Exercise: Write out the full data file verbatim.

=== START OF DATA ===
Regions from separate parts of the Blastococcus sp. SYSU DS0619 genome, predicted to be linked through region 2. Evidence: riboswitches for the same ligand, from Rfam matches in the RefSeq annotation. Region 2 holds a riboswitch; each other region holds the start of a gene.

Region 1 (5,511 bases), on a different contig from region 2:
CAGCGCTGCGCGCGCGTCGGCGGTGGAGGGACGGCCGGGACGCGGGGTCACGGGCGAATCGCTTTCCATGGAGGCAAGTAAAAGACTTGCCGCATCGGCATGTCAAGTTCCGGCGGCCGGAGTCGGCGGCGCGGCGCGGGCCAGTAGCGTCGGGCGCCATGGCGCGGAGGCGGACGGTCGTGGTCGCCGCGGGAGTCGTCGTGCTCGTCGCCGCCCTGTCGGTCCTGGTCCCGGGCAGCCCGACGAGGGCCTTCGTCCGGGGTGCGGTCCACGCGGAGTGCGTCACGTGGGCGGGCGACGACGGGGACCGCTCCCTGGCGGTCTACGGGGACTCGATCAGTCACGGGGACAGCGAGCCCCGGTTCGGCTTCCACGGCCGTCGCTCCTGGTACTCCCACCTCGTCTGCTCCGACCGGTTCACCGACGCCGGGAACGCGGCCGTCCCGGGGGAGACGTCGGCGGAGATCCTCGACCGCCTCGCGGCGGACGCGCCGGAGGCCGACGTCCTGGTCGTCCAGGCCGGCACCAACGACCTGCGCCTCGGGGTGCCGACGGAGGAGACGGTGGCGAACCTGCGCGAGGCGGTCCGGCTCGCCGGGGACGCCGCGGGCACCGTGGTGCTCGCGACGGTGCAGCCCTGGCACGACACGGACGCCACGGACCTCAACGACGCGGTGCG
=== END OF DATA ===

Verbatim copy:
Regions from separate parts of the Blastococcus sp. SYSU DS0619 genome, predicted to be linked through region 2. Evidence: riboswitches for the same ligand, from Rfam matches in the RefSeq annotation. Region 2 holds a riboswitch; each other region holds the start of a gene.

Region 1 (5,511 bases), on a different contig from region 2:
CAGCGCTGCGCGCGCGTCGGCGGTGGAGGGACGGCCGGGACGCGGGGTCACGGGCGAATCGCTTTCCATGGAGGCAAGTAAAAGACTTGCCGCATCGGCATGTCAAGTTCCGGCGGCCGGAGTCGGCGGCGCGGCGCGGGCCAGTAGCGTCGGGCGCCATGGCGCGGAGGCGGACGGTCGTGGTCGCCGCGGGAGTCGTCGTGCTCGTCGCCGCCCTGTCGGTCCTGGTCCCGGGCAGCCCGACGAGGGCCTTCGTCCGGGGTGCGGTCCACGCGGAGTGCGTCACGTGGGCGGGCGACGACGGGGACCGCTCCCTGGCGGTCTACGGGGACTCGATCAGTCACGGGGACAGCGAGCCCCGGTTCGGCTTCCACGGCCGTCGCTCCTGGTACTCCCACCTCGTCTGCTCCGACCGGTTCACCGACGCCGGGAACGCGGCCGTCCCGGGGGAGACGTCGGCGGAGATCCTCGACCGCCTCGCGGCGGACGCGCCGGAGGCCGACGTCCTGGTCGTCCAGGCCGGCACCAACGACCTGCGCCTCGGGGTGCCGACGGAGGAGACGGTGGCGAACCTGCGCGAGGCGGTCCGGCTCGCCGGGGACGCCGCGGGCACCGTGGTGCTCGCGACGGTGCAGCCCTGGCACGACACGGACGCCACGGACCTCAACGACGCGGTGCG